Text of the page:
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Central American influx increases number of asylum applications

 In the past few months, the topic of asylum has been in and out of the headlines — though not because of an immigration policy set forth by the United States or other countries. Instead, asylum has been a constant talking point of the ongoing Edward Snowden saga. His leaks about NSA spying programs forced him to flee the country and into hiding. He has been applying for asylum in many countries ever since.

Asylum, though, is not a very easy status to achieve. Immigration officials in the U.S. do not simply hand out this status. You have to go through a rigorous application process that includes an interview. In addition, you have to apply within a certain amount of time after entering the country.

Last but not least, you will have to prove that you are suffering persecution in your country of origin and that your native government is unable to protect you. This persecution could be happening for a variety of reasons: political or ethnic factors are a couple of key reasons, as are religious affiliations or memberships in other groups.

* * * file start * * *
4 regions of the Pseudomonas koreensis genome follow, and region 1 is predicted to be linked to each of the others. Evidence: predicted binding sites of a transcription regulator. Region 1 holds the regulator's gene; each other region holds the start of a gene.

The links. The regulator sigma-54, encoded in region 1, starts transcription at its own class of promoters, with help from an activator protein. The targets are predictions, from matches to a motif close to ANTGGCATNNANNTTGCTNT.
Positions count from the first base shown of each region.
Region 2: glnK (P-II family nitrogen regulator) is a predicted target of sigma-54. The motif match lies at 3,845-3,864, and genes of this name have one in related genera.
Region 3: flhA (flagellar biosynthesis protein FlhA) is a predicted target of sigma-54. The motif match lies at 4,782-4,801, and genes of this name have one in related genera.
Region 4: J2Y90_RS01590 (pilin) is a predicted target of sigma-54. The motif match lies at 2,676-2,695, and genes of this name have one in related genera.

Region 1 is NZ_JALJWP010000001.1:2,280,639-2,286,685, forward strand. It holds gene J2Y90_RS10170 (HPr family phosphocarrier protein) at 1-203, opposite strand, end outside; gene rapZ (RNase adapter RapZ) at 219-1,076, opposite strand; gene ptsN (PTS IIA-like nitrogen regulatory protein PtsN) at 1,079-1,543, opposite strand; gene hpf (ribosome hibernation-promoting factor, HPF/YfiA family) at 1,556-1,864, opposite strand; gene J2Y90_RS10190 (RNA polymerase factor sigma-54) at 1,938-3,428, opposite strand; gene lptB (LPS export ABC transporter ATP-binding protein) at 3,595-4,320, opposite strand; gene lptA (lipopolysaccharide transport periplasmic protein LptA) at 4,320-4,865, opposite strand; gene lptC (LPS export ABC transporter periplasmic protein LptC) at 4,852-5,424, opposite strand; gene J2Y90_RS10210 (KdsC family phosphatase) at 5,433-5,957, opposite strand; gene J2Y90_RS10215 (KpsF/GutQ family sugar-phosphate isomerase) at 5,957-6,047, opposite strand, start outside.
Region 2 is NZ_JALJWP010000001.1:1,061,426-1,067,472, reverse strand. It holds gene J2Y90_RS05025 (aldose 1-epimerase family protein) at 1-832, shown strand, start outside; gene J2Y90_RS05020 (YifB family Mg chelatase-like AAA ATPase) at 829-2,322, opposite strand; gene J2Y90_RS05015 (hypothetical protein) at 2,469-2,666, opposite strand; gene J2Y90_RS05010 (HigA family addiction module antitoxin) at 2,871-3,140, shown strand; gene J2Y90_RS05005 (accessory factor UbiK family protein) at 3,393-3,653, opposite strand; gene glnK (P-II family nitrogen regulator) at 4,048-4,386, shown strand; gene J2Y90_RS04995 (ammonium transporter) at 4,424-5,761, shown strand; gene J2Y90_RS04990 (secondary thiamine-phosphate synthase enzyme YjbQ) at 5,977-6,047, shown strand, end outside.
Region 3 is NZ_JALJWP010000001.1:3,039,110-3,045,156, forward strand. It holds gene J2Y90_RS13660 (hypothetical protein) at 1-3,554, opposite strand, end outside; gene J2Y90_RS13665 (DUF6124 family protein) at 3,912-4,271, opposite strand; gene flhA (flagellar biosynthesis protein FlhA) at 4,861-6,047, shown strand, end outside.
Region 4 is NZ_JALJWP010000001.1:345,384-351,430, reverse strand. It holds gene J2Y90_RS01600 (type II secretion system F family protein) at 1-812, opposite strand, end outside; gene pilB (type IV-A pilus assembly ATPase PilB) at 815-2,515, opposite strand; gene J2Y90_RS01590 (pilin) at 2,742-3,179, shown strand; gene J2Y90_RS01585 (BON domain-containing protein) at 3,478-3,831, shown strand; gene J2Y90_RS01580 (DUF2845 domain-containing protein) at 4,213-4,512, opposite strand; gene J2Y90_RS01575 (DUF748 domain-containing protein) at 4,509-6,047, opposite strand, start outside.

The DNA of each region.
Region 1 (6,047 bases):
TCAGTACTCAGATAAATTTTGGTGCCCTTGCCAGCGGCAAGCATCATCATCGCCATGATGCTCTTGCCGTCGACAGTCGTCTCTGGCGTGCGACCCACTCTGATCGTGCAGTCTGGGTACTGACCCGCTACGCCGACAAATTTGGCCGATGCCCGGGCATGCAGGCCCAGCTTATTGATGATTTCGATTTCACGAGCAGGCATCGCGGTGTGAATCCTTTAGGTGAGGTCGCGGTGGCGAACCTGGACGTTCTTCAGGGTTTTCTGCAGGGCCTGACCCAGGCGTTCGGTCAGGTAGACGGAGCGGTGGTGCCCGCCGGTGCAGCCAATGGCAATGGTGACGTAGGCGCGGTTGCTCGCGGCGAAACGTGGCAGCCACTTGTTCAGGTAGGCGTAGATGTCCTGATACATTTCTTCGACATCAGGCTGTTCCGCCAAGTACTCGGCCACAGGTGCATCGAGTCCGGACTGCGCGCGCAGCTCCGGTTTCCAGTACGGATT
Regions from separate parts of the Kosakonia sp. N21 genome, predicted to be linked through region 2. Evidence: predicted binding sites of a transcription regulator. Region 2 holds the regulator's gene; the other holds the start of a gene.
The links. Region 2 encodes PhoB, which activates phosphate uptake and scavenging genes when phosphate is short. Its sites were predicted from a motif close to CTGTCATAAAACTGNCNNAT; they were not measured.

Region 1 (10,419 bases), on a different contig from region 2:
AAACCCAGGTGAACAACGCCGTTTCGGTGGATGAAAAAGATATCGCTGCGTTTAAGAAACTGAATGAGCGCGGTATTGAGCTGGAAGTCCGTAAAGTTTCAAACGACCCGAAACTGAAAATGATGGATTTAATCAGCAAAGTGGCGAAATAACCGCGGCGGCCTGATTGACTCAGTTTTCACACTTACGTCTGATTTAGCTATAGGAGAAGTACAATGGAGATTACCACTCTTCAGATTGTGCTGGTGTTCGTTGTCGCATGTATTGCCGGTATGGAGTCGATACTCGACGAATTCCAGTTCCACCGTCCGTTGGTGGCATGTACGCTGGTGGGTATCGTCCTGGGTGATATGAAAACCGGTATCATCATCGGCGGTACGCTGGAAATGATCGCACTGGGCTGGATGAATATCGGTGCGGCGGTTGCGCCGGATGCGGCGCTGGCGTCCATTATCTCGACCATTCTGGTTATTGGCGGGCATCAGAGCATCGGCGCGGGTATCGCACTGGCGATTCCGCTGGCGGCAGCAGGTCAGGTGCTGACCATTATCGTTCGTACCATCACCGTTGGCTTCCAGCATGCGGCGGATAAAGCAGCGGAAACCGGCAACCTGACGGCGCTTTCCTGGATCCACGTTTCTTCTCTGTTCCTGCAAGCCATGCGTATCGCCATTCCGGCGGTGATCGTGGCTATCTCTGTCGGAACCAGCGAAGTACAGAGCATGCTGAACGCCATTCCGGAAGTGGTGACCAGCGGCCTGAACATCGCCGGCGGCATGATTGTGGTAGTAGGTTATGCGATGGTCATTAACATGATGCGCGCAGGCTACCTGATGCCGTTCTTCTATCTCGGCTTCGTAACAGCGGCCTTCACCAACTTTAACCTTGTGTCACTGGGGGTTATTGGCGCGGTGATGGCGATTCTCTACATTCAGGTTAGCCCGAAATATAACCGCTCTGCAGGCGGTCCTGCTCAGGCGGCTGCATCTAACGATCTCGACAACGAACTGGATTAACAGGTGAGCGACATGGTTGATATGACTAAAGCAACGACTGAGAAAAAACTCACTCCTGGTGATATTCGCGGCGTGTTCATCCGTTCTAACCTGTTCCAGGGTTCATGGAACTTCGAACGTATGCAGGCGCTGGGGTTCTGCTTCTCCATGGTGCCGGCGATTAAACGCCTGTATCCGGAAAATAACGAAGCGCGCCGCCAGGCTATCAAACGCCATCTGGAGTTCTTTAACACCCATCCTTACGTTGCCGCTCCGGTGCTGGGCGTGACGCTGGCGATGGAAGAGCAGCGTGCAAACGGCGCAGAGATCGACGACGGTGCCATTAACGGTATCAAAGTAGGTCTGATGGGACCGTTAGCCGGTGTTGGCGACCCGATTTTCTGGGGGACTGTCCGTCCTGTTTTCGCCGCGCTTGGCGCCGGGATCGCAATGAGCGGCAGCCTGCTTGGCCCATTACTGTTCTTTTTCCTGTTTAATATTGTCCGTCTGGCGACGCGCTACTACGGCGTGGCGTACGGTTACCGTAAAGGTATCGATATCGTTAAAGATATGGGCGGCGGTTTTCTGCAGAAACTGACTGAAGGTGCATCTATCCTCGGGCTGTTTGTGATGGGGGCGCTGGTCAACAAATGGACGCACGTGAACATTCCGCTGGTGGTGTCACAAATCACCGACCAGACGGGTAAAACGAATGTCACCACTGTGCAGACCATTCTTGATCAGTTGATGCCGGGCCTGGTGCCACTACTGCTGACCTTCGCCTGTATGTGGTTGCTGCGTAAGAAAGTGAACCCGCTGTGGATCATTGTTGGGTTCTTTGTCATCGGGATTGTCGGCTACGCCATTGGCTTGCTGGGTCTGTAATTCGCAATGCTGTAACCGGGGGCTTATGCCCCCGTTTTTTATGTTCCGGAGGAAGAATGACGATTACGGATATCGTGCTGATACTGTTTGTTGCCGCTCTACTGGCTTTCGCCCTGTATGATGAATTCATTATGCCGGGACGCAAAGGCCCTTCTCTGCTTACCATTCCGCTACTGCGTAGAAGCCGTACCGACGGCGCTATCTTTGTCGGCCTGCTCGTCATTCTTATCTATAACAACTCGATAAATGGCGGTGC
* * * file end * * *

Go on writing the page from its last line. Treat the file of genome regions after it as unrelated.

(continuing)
According to federal data compiled by U.S. Citizenship and Immigration Services, the number of asylum applications is dramatically increasing. Anaylsts believe that an influx of Central American immigrants (specifically from Honduras, Guatemala and El Salvador) are driving this trend. In the past five years, the number of applications has increased fourfold; and a USCIS official says that roughly two-thirds of the asylum requests come from applicants who are originally from the three aforementioned Central American countries.

Source: FOX News Latino, “Central Americans Seeking Asylum Quadrupled In Last Five Years,” July 17, 2013

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